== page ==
Ducks know what they're doing; leave their nests alone
With spring nesting season underway for waterfowl and other birds, stumbling upon a mallard duck nest in what appears to be a dangerous or vulnerable spot can be a common occurrence. But what looks like a bad spot to you may not be for the duck, and moving the nest or interfering with it in any way may cause harm to both the duck and the nest.
If you find a duck nest, do not handle it or interfere with it in any way. A female mallard will not recognize her nest if it is moved, even just a short distance, the Toronto Wildlife Centre reports. Once moved, the nest will be abandoned.
In addition, take care not to disturb the nest. Disruptions could cause the adults to come off the eggs while they are being incubated, especially if the duck leaves the nest repeatedly or for extended periods of time, said Dave Robson, the Forest Preserve's natural resources management supervisor. This can cause the duck not to be able to maintain the necessary incubation temperature, and then the eggs will not hatch.
Mallard ducks, along with all native North American birds, are also federally protected under the Migratory Bird Treaty Act, so it is illegal to relocate the nest without a permit from the Illinois Department of Natural Resources.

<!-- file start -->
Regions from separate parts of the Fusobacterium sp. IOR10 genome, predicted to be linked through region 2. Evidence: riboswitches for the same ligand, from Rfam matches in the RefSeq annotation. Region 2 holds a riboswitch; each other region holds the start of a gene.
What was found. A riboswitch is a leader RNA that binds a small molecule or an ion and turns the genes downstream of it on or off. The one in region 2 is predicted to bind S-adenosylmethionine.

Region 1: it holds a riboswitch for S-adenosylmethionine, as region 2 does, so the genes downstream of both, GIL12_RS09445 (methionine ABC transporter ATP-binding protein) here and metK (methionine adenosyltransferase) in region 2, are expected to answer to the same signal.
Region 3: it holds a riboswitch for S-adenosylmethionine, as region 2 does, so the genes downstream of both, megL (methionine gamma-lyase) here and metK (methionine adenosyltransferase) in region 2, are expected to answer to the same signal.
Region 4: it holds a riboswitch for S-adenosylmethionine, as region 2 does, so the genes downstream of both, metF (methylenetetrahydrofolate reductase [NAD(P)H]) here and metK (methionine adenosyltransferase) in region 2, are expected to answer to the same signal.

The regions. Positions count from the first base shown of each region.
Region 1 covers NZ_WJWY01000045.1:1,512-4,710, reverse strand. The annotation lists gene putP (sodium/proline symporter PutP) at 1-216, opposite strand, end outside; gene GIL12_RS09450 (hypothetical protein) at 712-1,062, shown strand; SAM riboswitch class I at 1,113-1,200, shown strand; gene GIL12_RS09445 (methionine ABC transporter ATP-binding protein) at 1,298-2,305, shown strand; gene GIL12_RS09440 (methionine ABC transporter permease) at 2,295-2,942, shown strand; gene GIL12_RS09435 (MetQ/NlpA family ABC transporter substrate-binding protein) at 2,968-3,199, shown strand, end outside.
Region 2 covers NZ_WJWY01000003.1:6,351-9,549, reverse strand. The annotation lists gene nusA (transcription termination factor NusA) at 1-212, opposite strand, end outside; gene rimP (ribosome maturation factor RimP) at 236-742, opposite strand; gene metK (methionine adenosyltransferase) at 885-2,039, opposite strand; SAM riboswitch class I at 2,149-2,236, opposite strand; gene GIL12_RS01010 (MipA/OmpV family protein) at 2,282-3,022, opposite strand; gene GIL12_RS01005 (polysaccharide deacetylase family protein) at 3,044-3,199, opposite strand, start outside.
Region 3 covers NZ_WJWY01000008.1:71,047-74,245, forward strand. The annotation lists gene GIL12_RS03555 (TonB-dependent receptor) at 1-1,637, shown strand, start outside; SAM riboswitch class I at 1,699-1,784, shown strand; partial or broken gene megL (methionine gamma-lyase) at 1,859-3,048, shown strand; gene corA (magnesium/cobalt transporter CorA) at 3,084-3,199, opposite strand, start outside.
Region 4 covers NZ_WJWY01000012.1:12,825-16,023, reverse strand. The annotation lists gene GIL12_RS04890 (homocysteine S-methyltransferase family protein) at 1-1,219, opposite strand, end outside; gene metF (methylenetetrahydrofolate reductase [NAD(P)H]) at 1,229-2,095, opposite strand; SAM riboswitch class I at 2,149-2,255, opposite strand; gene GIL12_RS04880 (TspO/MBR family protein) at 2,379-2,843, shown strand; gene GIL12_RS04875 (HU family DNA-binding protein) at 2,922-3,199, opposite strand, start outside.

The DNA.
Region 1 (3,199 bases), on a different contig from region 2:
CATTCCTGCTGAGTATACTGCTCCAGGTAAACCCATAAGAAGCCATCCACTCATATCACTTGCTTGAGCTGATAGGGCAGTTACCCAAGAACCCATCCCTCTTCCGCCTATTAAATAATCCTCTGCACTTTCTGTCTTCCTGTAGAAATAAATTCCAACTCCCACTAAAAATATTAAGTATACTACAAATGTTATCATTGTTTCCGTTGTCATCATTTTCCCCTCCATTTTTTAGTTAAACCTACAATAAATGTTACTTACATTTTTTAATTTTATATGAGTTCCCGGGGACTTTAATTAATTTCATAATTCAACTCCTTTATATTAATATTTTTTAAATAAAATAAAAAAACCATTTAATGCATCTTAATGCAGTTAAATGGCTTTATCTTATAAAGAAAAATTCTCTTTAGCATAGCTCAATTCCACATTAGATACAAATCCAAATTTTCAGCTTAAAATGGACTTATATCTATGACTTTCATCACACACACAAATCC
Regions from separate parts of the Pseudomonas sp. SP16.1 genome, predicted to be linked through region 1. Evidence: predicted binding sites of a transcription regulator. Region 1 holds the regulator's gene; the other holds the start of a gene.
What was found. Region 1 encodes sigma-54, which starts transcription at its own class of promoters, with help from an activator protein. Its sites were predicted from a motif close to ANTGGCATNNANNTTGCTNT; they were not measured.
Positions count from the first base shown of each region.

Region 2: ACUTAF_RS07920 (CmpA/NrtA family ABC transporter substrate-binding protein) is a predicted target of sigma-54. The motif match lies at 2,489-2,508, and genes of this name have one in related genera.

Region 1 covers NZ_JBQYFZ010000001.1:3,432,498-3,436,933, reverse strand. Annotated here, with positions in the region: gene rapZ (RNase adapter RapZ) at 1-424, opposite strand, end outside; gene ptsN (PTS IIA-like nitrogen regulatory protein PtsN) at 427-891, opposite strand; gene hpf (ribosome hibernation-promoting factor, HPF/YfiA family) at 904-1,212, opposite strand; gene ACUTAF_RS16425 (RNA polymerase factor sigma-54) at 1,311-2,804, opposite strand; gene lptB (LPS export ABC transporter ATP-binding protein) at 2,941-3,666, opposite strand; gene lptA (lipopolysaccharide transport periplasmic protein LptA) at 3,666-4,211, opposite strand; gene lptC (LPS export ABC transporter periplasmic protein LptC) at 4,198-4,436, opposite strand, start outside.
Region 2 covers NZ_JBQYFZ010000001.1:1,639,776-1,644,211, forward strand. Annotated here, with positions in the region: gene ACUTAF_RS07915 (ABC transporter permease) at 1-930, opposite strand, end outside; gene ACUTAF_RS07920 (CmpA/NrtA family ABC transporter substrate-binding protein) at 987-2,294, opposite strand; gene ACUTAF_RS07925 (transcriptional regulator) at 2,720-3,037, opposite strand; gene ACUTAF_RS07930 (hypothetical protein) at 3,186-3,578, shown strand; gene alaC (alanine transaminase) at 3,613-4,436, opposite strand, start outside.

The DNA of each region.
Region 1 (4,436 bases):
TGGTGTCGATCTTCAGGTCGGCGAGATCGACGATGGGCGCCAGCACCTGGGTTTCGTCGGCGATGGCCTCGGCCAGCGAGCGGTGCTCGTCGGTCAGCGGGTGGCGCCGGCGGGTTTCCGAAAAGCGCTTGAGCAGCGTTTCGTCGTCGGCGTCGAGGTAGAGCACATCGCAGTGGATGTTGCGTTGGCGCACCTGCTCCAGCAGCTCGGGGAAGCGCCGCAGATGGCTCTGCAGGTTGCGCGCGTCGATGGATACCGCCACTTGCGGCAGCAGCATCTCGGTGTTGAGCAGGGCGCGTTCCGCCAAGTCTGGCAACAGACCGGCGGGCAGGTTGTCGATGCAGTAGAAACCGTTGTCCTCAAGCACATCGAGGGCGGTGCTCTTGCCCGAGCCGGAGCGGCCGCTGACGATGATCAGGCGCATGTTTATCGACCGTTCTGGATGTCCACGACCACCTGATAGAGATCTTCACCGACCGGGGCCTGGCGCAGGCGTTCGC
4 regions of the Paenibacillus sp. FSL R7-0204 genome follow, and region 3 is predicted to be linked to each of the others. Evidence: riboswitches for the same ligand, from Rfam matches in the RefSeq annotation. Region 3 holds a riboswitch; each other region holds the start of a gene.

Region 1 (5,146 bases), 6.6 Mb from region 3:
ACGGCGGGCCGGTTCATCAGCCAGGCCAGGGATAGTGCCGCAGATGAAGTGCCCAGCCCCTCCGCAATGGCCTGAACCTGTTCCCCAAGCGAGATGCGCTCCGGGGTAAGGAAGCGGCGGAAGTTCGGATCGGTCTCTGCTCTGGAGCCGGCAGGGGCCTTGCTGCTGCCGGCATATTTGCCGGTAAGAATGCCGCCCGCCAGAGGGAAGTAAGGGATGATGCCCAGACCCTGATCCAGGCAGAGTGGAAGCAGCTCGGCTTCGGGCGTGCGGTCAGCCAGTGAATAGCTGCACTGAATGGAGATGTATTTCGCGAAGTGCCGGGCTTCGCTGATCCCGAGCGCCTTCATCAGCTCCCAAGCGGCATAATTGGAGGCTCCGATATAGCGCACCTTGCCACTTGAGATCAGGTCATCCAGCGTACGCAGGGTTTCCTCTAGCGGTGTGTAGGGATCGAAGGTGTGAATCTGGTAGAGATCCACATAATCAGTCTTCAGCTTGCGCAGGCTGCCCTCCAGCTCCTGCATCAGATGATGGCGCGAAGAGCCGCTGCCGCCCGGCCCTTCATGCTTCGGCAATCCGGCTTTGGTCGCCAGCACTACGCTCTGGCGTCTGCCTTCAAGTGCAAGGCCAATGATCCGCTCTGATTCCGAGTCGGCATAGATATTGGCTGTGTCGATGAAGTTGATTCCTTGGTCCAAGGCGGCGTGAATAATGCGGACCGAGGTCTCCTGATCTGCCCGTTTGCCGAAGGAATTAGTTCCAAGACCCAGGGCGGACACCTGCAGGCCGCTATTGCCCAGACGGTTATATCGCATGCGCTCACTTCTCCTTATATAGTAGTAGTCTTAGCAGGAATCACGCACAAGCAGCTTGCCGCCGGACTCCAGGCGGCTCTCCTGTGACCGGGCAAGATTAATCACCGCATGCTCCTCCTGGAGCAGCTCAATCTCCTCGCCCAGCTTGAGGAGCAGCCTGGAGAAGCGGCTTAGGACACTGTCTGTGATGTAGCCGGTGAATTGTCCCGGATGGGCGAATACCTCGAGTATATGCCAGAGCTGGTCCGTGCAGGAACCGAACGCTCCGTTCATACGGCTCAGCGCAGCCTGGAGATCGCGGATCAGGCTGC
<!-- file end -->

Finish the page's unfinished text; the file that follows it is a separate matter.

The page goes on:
Mallard ducks choose their nesting locations carefully. They typically nest on dry ground near water, but look for a spot where they can be sheltered or hidden among the vegetation, according to the Cornell Lab of Ornithology. The female duck builds the nest from nearby vegetation, and once the eggs are laid she will sit on the nest to incubate them for about 30 days.
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If you find a nest that seems vulnerable because of its location near a parking lot, building or busy road or sidewalk, the Toronto Wildlife Centre recommends taping off the area or putting up a sign or signs to alert passers-by to the nest.
And a word of caution: Don't feed a nesting duck. It does not need food, because she bulked up in advance of laying the eggs to prepare for the incubation period. It's actually not uncommon for nesting mallards not to eat for the entire time they are sitting on their eggs, the Toronto Wildlife Centre reports. In fact, leaving food such as bread may cause more harm than good because it can attract predators that may eat the eggs and destroy the nest, according to the Lake Erie Nature and Science Center.
Occasionally, a duck may choose a nesting location that the ducklings will not be able to get out of. In these, cases, the Toronto Wildlife Centre recommends contacting a wildlife rehabilitator. If the ducklings have already hatched, provide a shallow bowl or pan of water for them until they can be relocated by a professional.